Word search searches for a sequence of words without regard to how the words are separated. More precisely, you type a string of many words, using single spaces to separate them, and the string can be found even if there are multiple spaces, newlines or other punctuation between the words.
Word search is useful for editing a printed document made with a text formatter. If you edit while looking at the printed, formatted version, you can't tell where the line breaks are in the source file. With word search, you can search without having to know them.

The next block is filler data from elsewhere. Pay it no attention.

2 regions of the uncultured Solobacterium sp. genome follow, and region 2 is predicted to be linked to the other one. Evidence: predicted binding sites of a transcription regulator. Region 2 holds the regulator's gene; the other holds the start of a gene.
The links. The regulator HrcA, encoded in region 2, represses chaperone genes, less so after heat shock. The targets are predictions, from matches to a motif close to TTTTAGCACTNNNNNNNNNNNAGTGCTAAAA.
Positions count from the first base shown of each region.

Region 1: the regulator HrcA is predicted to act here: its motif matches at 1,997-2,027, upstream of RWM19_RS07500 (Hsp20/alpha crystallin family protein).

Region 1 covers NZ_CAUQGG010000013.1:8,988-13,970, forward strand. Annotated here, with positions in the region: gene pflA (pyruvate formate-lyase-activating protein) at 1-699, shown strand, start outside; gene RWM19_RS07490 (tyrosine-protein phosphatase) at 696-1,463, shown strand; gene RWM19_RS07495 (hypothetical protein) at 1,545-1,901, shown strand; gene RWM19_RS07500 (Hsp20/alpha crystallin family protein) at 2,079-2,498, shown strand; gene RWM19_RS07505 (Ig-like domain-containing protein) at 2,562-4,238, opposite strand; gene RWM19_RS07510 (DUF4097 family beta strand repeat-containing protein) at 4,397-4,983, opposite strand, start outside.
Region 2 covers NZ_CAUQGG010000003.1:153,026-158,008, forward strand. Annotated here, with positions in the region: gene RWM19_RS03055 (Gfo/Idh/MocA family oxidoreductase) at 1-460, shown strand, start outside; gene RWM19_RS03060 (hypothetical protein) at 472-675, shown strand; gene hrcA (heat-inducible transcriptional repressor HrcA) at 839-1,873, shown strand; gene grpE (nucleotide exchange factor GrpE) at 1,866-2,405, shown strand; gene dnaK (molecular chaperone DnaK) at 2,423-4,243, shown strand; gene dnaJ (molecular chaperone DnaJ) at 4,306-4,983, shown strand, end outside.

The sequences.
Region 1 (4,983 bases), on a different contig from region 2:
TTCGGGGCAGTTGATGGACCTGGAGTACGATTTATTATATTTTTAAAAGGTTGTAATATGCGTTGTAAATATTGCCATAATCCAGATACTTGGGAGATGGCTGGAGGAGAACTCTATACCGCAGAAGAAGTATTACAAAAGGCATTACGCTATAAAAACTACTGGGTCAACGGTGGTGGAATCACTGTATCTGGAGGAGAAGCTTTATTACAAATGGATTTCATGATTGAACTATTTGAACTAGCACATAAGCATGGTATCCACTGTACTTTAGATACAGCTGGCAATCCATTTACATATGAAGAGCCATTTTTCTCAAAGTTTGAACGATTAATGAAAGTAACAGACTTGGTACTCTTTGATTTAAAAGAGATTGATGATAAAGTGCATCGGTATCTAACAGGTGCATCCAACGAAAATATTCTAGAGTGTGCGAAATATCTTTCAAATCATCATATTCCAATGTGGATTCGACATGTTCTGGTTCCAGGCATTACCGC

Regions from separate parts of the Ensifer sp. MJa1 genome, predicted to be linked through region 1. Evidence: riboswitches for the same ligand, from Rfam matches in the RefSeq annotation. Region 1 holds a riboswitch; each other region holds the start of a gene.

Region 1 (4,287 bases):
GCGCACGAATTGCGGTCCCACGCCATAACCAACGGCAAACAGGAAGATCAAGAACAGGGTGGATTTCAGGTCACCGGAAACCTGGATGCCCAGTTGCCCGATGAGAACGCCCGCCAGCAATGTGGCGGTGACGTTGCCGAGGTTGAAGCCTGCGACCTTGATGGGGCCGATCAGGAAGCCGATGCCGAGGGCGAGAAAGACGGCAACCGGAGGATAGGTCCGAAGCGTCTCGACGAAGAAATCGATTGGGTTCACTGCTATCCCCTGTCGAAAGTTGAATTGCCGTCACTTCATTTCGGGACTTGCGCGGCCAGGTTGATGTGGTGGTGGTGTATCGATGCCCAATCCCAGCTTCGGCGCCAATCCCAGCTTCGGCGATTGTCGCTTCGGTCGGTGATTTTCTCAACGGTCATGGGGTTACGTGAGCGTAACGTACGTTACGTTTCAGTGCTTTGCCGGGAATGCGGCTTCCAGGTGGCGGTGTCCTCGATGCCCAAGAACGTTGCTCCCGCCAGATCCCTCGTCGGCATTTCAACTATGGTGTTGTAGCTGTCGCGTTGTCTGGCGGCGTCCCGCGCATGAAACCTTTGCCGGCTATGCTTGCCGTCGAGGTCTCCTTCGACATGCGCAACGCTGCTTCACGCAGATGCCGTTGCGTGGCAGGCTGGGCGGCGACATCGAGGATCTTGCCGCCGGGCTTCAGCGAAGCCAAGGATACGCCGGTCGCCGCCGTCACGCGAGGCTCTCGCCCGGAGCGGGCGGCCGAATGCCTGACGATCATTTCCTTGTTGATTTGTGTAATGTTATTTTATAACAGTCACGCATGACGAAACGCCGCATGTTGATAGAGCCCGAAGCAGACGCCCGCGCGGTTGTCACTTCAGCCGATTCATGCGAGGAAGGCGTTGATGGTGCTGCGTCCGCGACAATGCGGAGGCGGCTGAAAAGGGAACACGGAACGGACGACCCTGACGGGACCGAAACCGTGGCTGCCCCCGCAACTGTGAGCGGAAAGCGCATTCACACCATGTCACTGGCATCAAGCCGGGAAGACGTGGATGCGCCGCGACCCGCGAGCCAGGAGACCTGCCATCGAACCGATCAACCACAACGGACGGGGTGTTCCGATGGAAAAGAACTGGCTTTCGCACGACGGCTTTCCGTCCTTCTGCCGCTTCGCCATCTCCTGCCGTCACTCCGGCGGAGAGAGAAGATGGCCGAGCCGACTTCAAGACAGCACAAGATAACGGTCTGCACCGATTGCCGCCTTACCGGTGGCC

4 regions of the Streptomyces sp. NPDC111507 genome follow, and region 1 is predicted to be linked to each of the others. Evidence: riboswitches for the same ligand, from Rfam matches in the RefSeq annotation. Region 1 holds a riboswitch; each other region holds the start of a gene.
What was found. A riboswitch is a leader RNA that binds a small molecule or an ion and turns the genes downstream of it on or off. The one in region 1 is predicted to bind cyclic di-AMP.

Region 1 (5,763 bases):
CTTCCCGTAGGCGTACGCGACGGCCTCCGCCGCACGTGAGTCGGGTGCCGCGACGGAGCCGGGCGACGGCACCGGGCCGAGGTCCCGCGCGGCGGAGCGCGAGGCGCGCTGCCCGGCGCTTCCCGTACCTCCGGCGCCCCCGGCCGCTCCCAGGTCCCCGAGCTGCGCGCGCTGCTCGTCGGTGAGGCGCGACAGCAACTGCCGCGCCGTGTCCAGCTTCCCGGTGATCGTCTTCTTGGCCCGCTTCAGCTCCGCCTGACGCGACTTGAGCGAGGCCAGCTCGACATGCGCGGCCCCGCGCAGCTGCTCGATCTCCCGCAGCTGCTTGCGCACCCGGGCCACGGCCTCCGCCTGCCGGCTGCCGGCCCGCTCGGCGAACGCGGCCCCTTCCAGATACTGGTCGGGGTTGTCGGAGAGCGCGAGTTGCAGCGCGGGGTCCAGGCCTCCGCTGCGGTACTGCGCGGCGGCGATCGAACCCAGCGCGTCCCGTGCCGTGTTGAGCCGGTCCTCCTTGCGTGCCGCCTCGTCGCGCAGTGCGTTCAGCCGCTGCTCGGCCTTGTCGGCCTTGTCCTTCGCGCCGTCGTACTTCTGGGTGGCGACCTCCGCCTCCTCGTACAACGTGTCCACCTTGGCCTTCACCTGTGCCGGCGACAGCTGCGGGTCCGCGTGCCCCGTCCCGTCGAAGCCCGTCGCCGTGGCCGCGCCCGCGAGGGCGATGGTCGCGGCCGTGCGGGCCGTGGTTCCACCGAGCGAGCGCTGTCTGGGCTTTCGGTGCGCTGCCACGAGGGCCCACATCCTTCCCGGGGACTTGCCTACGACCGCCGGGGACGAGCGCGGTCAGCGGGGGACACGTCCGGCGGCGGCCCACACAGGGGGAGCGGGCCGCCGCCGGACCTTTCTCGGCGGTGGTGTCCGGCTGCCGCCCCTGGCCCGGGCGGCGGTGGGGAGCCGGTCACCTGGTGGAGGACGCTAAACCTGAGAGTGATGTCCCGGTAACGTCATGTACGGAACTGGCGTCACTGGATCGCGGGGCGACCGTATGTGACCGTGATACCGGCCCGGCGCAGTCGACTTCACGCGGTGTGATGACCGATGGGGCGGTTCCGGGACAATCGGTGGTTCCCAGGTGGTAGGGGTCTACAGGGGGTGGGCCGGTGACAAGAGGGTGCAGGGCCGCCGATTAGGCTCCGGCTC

Word search is a special case of nonincremental search and is invoked with C-s RET C-w. This is followed by the search string, which must always be terminated with RET. Being nonincremental, this search does not start until the argument is terminated. It works by constructing a regular expression and searching for that; see section Regular Expression Search.
Use C-r RET C-w to do backward word search.
Forward and backward word searches are implemented by the commands
commands may be bound to keys in the usual manner. The feature that you
can get to them via the incremental search commands exists for historical
reasons, and to avoid the need to find suitable key sequences for them.
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